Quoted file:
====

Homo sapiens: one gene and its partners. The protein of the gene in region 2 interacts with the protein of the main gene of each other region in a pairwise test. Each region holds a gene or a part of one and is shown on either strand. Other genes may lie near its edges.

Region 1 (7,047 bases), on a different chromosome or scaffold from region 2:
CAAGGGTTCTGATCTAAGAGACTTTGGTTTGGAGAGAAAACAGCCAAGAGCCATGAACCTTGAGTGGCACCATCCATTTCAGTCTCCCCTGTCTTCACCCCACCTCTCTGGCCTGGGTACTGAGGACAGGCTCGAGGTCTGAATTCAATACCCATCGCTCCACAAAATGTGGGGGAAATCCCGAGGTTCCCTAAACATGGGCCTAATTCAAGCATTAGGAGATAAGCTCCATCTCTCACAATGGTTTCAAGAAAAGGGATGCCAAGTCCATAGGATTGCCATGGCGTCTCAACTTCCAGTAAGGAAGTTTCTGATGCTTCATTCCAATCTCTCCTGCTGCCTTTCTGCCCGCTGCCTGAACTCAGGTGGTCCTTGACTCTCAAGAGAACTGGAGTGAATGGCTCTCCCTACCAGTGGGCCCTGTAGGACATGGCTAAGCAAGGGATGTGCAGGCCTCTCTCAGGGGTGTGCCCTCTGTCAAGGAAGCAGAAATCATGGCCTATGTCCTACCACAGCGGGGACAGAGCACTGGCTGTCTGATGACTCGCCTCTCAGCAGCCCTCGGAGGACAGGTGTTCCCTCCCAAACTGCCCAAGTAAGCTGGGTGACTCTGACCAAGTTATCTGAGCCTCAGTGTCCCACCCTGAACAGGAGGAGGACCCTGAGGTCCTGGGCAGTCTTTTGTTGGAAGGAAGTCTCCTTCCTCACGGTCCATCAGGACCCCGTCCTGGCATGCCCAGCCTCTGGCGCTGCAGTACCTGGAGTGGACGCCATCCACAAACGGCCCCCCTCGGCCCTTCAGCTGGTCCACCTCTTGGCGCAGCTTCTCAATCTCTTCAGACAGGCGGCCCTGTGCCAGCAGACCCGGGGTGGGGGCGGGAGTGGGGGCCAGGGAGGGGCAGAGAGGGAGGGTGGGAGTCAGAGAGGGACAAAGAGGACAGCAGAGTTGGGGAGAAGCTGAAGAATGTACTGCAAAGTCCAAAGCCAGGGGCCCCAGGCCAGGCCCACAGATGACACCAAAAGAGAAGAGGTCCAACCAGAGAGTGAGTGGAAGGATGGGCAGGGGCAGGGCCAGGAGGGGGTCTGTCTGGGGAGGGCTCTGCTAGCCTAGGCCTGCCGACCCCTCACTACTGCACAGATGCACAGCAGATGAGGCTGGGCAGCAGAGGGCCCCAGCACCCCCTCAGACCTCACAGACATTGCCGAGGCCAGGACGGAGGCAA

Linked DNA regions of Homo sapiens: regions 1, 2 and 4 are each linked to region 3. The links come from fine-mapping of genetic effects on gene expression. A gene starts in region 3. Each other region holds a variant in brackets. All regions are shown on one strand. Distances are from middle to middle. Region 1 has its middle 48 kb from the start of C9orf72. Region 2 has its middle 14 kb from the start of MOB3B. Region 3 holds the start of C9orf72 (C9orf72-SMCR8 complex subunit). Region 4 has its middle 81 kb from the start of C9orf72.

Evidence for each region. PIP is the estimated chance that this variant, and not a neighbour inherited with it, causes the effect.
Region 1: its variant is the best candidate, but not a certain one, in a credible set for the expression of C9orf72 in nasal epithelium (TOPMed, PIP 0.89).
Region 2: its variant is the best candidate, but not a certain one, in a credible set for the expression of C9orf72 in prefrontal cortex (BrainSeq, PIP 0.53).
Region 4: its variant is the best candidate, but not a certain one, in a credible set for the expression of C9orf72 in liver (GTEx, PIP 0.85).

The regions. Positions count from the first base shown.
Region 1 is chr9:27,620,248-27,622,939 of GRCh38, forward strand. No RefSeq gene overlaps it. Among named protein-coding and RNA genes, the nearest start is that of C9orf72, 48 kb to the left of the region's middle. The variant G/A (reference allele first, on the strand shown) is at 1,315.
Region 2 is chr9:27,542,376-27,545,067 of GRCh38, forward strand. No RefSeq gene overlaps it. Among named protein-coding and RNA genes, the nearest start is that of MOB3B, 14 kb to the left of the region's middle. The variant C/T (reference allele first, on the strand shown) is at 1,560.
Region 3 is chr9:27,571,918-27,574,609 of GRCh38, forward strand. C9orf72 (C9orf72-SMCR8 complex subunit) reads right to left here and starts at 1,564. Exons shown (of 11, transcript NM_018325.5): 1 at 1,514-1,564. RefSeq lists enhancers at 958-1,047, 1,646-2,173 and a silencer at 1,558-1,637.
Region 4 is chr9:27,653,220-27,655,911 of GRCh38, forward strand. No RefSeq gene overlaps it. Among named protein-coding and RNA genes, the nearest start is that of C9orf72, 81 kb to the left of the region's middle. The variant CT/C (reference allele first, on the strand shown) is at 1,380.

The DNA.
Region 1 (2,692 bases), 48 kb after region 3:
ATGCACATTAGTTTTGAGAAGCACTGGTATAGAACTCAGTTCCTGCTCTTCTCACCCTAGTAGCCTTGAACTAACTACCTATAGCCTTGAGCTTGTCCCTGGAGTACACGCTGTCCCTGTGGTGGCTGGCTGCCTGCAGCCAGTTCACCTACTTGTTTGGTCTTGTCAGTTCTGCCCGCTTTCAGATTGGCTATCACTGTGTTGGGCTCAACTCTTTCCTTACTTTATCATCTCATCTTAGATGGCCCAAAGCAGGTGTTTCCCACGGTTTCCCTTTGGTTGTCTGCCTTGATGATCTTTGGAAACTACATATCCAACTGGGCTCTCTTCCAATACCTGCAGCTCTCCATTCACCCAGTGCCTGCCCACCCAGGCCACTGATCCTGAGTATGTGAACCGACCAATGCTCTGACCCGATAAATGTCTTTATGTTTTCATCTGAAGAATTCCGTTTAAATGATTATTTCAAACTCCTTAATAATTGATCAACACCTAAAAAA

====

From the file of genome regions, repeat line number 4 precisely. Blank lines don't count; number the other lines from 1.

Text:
Linked DNA regions of Homo sapiens: regions 1, 2 and 4 are each linked to region 3. The links come from fine-mapping of genetic effects on gene expression. A gene starts in region 3. Each other region holds a variant in brackets. All regions are shown on one strand. Distances are from middle to middle. Region 1 has its middle 48 kb from the start of C9orf72. Region 2 has its middle 14 kb from the start of MOB3B. Region 3 holds the start of C9orf72 (C9orf72-SMCR8 complex subunit). Region 4 has its middle 81 kb from the start of C9orf72.